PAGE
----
I’m inclined to say that there’s potential in this move and it’s about time and such, but then again, I’m not even sure how to measure that book’s success right now. Will it have to reach people in bookstores to do what it’s supposed to? Probably. On the other hand, though, I’m thinking that it could be a major step in the right direction even if it “just” manages to break, say, 25K in the direct market in its first month.
That sort of success would be a limited one, but in the long term, it might lead to a transformation of that market segment that the field as a whole could stand to profit from tremendously, even if it doesn’t catch on with a mainstream audience immediately.
In other DC news, they’re starting to test the waters for 22-page, $ 3.99 comics with the new ongoing series Green Lantern: Emerald Warriors, in addition to the previously launched miniseries Time Masters and The Mighty Crusaders.
Delightfully, Wildcats Version 3.0, a bold and visionary take on the superhero genre by writer Joe Casey and artist Dustin Nguyen, is being collected in two new volumes, the first of which, titled Wildcats Version 3.0: Year One, will be out in September. Do yourself a favor and seek them out.
And the company pulls the plug on Magog, a Justice Society spinoff, and G. Willow Wilson and MK Perker’s Air, a generally well-reviewed Vertigo title, presumably because the sales weren’t there.
Paul Cornell returns to Spitfire, one of the characters from his acclaimed Captain Britain series, in an eponymous one-shot special; Deadpool hits issue #1000, with a contribution by Peter Bagge; Mark Millar launches the third volume of Ultimate Avengers, this time with the unlikely Steve Dillon drawing; Tom DeFalco and Ron Frenz say goodbye with Spider-Girl: The End, possibly for good this time; and there are three new series in which the X-Men or Namor, or both, fight vampires, which is probably three too many.
In terms of “tentpole” releases, there’s the “Shadowland” crossover spinning out of Daredevil, which spreads out over an unbelievable seven books in August. And editor-in-chief Joe Quesada himself sees fit to re-open a can of worms in Amazing Spider-Man, because his “One More Day” story from a few years back failed to put Spider-Man’s marriage to rest and instead turned it into a Damocles Sword which has been hovering over the book ever since.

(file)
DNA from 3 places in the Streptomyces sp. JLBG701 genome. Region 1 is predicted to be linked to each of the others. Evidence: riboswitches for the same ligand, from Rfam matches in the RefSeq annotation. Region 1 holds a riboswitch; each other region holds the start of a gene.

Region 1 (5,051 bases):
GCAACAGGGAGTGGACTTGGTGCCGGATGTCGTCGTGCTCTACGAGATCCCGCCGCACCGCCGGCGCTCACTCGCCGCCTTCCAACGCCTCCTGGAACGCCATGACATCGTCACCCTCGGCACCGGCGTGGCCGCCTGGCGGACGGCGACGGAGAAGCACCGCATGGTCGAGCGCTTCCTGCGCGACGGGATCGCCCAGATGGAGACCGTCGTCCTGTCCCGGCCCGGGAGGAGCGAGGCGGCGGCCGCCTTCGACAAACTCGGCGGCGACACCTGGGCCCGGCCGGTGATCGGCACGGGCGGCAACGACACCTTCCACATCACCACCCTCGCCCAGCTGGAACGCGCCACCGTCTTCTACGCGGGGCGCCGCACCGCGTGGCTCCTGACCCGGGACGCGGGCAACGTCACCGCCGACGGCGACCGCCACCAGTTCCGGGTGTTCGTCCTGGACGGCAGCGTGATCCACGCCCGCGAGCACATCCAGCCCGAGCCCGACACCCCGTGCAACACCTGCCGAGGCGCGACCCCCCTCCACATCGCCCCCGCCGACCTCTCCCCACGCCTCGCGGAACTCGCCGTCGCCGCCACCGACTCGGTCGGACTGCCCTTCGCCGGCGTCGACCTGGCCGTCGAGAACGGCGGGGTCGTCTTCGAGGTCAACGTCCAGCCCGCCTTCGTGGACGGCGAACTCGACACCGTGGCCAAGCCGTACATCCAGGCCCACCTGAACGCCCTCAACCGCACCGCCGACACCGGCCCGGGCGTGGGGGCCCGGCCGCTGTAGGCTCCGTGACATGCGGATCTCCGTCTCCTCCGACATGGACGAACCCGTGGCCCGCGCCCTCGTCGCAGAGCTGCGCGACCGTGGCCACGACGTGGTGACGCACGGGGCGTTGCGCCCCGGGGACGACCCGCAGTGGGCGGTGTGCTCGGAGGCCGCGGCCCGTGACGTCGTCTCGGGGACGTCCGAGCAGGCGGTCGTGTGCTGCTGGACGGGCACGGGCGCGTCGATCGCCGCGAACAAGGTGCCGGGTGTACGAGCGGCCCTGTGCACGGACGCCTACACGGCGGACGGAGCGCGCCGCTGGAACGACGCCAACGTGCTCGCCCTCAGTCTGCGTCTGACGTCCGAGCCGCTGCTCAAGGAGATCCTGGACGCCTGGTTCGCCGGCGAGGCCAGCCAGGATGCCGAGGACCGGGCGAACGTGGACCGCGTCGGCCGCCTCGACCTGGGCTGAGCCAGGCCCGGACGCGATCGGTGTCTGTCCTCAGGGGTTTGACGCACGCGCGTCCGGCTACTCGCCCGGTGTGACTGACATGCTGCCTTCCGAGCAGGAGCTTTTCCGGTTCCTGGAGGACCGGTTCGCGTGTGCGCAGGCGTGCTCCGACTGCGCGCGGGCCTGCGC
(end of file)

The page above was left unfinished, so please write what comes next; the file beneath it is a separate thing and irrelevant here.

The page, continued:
The confidently titled Thor: The Rage of Thor and Punishermax: Happy Ending, both written by Peter Milligan, as well as Daredevil: Black & White, which includes contributions by Milligan, Ann Nocenti and David Aja, among others, promise to be good fun, meanwhile.
After DC, Marvel and Image have all released $1.00 comic-book reprints to promote their backlist, Dark Horse Comics joins the fray in August with new editions of some of their more prestigious titles, like Sin City, Hellboy and Conan.
Also coming up from Dark Horse in August: more B.P.R.D. and Baltimore by Mike Mignola and friends; collections and new editions of Jill Thompson’s Scary Godmother, Mario and Gilbert Hernandez’s Citizen Rex and Gabriel Bá and Fábio Moon’s De:Tales; and a new Magnus, Robot Fighter miniseries written by Jim Shooter.
And, notably, the sequel book Grandville Mon Amour by Bryan Talbot.
Douglas Wolk, the Thomas Magnum of comics criticism, which I mean in a good way, talks about three shades of Brian Michael Bendis: the conclusions of Siege, Dark Avengers and New Avengers.
Comics reporter Tom Spurgeon, the Inspector Columbo of comics criticism, which I also mean in a good way, talks to Noah Berlatsky about various aspects of criticism and the people who perpetrate it.
(In the comments section, the conversation takes on a much more personal tone, I should warn you.)
Tom Crippen, the Dr. House of comics criticism, which I yet again mean in a good way, reviews an issue of Hellblazer.
Related: Crippen discusses his process.
Comics journalist and critic Graeme McMillan has joined the Techland crew.
For the last couple of years there’s been some amazing growth—both in quality and quantity—for comics journalism and criticism, and McMillan, since launching his Fanboy Rampage!!! blog in 2004, has been a big part of that evolution.
If anyone needed any more reasons to add Techland to their daily browsing, now you’ve got it.
For more than two years now, the series has consistently been the best straightforward mainstream superhero comic book on the stands, and now it seems like the creators are ready to push it—and the genre—in a new direction.
It’s a good time to sample the book.